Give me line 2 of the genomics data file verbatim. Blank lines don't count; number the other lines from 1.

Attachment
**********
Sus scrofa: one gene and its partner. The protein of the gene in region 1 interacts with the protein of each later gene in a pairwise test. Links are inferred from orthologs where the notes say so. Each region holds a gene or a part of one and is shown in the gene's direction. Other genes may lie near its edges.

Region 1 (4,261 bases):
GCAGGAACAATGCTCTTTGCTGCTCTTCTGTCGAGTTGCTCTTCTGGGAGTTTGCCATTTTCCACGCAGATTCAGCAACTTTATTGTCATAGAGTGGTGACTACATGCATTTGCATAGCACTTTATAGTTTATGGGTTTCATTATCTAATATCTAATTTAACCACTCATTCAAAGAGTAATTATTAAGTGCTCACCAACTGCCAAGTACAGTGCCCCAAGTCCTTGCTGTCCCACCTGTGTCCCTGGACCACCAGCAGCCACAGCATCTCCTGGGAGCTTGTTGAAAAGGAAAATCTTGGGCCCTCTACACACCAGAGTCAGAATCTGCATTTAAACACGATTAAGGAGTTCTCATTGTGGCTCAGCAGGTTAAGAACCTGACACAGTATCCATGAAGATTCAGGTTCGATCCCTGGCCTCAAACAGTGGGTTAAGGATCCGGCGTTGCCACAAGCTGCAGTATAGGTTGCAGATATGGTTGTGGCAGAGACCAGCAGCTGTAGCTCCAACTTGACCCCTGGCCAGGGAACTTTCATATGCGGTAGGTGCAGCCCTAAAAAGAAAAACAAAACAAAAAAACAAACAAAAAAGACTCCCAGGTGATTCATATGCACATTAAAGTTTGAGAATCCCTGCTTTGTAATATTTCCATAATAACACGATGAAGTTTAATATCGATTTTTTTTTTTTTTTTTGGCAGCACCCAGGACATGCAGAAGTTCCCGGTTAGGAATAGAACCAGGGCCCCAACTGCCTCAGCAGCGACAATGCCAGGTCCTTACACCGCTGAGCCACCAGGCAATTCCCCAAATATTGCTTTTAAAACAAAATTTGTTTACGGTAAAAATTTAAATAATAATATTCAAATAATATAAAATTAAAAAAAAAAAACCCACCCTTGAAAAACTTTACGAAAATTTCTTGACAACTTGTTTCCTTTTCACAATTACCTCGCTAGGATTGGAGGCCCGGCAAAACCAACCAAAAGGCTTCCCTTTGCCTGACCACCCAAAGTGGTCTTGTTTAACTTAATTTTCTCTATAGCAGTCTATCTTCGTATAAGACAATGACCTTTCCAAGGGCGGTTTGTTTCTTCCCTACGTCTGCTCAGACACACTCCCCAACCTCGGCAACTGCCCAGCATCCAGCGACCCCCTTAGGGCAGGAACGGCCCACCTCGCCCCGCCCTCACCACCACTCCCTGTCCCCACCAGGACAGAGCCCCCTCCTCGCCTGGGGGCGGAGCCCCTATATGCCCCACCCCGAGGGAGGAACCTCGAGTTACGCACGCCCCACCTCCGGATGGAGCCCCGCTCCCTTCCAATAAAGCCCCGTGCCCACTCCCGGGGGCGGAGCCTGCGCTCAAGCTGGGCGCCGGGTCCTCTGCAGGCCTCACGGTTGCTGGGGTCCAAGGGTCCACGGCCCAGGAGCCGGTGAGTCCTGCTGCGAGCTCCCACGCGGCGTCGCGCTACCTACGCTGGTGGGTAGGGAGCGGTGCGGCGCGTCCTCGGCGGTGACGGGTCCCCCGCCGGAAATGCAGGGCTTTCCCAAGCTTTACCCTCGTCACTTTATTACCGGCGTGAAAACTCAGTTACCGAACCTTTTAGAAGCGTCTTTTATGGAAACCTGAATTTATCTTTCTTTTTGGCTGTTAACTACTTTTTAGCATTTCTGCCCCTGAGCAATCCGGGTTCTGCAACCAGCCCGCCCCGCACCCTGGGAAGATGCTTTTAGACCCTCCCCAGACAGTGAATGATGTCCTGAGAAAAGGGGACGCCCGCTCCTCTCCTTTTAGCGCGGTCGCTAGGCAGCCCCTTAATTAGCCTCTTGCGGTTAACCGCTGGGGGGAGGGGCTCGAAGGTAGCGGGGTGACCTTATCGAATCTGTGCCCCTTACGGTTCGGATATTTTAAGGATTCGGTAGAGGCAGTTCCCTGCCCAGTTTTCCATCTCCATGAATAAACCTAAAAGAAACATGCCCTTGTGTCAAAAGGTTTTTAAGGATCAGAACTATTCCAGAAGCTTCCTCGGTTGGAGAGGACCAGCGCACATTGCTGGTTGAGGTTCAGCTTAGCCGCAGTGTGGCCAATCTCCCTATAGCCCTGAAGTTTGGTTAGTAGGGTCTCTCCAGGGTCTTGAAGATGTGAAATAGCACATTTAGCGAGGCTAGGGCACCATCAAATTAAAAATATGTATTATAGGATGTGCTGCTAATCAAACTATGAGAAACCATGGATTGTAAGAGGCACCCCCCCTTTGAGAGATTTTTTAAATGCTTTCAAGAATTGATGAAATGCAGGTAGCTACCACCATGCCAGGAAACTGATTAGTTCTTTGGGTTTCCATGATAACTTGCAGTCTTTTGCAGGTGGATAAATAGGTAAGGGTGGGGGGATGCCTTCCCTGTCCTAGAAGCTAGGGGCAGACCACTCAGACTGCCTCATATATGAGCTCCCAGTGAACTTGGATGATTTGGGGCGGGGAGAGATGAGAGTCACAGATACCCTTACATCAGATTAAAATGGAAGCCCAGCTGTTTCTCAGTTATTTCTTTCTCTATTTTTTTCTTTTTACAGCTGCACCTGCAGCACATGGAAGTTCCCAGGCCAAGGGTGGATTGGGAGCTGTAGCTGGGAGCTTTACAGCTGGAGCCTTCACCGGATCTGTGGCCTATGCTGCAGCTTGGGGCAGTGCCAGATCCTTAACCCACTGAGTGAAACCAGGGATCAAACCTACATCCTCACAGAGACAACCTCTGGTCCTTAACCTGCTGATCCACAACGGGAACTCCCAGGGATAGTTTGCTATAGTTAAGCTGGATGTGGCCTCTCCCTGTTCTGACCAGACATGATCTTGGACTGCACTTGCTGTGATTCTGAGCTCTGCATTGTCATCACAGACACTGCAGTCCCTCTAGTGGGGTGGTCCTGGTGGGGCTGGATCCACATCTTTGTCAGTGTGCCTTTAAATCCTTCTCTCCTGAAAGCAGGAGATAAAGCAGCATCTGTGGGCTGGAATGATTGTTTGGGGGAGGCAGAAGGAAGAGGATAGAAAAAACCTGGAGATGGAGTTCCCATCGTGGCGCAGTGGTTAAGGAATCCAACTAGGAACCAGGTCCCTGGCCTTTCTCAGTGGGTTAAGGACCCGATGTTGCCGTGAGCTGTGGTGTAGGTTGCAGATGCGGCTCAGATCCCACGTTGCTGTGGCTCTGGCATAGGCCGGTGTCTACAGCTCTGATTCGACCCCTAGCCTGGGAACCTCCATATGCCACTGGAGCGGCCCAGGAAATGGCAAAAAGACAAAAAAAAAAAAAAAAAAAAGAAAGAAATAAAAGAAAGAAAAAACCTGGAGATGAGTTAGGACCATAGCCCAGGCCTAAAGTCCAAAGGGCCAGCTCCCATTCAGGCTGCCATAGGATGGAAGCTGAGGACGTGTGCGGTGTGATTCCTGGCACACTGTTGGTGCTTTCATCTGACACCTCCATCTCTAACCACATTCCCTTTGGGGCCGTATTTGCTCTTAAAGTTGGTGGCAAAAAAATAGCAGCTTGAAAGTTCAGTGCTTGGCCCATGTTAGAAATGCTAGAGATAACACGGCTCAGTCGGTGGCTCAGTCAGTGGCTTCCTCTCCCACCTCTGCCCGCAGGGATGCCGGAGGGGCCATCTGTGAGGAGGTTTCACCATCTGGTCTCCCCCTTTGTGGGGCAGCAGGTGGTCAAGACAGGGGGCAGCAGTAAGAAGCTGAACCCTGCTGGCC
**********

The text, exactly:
Region 1 (4,261 bases):